By Meilan Solly. First published on Smithsonian.com.
Between 1985 and 2016, the world's giraffe population plummeted by nearly 40 percent. Just over 97,000 of the long-necked mammals remain in the wild, including 68,000 mature adults—equivalent to less than a quarter of the world’s estimated African elephant population, Michael Biesecker reports for the Associated Press. While elephants were listed as a threatened species under the United States’ Endangered Species Act in 1978, giraffes have yet to receive any such legal protections.
A petition filed by environmental and conservation groups in April 2017 may pave the way for giraffes’ addition to the legislative act. According to the statement, the petition presents “substantial information that listing may be warranted,” as threats, including land development, civil unrest, commercial trade and poaching, pose major obstacles to the species’ long-term survival.
Crucially, Mihir Zaveri of The New York Times writes, some conservationists say the review process could last longer than anticipated, perhaps even taking years. After all, the wildlife service’s response to the 2017 petition arrived two years after filing rather than within the 90-day window mandated by federal law. The coalition behind the appeal sued in December to compel a response, but it remains unclear whether this lawsuit is what prompted last week’s announcement. As Adam Peyman, manager of wildlife programs and operations for the Humane Society International, tells Zaveri, the government agency “routinely misse[s] deadlines.”
If the petition proves successful, conservation campaigns aimed at supporting giraffes will become eligible for federal funding, and the largely unregulated practice of importing giraffe body parts will be curbed. According to the Post’s Epstein, 39,516 giraffe specimens, including 21,402 bone carvings, 3,008 pieces of skin and 3,744 hunting trophies, were imported into the U.S. between 2006 and 2015. Some of these body parts were subsequently used to make expensive pillows, boots, knife handles, Bible covers and various trinkets.
Speaking with The New York Times' Zaveri, Peyman explains that legal hunting, as opposed to habitat loss and poaching, has a relatively slim impact on global giraffe populations. The AP’s Biesecker adds that locals in the 21 African countries where the giant mammals roam regularly hunt the animals for meat, while trophy hunters are increasingly tracking down giraffes as other big-game targets grow scarce.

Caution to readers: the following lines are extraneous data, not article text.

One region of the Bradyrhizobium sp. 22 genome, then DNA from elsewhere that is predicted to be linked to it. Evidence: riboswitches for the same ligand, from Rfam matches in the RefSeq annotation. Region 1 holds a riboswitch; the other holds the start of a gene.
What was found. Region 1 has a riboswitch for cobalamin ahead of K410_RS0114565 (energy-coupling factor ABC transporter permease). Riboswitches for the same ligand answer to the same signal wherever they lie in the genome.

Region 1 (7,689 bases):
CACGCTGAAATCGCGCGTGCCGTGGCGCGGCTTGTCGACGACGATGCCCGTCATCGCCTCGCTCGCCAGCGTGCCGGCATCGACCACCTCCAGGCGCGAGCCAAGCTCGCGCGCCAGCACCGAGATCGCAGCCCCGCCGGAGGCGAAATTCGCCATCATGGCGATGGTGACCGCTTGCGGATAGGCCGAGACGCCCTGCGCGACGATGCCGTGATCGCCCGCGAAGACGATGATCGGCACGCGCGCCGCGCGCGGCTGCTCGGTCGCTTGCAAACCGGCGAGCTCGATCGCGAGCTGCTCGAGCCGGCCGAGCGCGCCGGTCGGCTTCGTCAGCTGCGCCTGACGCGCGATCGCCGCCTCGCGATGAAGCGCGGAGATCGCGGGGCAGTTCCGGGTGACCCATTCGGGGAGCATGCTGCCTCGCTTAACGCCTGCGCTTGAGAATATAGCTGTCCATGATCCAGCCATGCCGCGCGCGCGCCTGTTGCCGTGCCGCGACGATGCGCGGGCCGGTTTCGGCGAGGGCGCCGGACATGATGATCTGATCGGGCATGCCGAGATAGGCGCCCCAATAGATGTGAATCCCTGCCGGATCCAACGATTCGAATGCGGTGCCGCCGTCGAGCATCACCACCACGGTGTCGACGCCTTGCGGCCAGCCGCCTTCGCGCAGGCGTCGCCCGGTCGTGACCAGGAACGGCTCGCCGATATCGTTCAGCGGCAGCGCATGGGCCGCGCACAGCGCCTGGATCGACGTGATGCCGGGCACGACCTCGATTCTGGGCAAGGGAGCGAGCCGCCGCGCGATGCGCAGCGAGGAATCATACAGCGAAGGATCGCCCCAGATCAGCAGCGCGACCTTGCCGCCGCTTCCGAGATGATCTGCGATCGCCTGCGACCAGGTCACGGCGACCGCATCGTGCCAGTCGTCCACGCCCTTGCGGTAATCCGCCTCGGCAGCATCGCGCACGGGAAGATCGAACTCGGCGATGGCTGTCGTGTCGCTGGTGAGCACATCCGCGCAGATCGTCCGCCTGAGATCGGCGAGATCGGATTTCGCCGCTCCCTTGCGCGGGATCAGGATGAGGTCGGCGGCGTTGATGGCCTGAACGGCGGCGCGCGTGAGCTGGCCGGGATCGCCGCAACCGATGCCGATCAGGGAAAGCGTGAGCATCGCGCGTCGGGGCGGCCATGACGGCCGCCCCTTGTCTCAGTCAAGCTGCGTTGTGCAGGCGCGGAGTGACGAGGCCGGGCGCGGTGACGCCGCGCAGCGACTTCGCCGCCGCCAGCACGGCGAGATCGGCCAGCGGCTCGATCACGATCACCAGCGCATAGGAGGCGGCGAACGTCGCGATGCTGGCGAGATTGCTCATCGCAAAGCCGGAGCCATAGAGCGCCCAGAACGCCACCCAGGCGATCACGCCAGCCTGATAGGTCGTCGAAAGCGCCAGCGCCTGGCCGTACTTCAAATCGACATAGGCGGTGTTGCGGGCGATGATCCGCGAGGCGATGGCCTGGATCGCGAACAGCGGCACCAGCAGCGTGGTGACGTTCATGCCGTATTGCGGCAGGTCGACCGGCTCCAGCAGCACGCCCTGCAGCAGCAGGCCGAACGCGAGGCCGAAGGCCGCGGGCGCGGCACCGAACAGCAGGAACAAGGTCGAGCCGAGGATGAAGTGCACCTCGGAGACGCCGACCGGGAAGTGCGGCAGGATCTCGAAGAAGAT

Paul Babaz, president of the pro-hunting Safari Club International, tells Biesecker that giraffes’ numbers are dropping even in countries where hunting them is banned, arguing, “It is obvious to me that a lack of hunting is a cause for the decline in giraffe numbers.”
Trophy hunters’ permit fees occasionally fund anti-poaching initiatives in African countries. In a statement decrying giraffes’ listing as an endangered species, the group said: “These measures would reduce U.S. hunters’ willingness to pay top-dollar for giraffe hunts. Without offering anything in return, an ESA listing could reduce the revenues and incentives currently being generated by hunting. That means reduced habitat protection, less funding for anti-poaching and fewer benefits for the rural people who live side-by-side with giraffes and other wildlife.”
Others, including members of the conservation groups that presented the petition, emphasize the benefits of listing giraffes under the ESA. The animals were listed as vulnerable on the International Union for the Conservation of Nature’s Red List of Threatened Species in 2016, and two subspecies are further classified as endangered or critically endangered.
“The United States has long been complicit in the trade of giraffe parts, so it’s time for the federal government to stick its neck out for this species,” Elly Pepper of the National Resources Defense Council notes in a statement. “... Now it is time to take action to ensure giraffes remain on the planet. They need Endangered Species Act protections and they need them now.”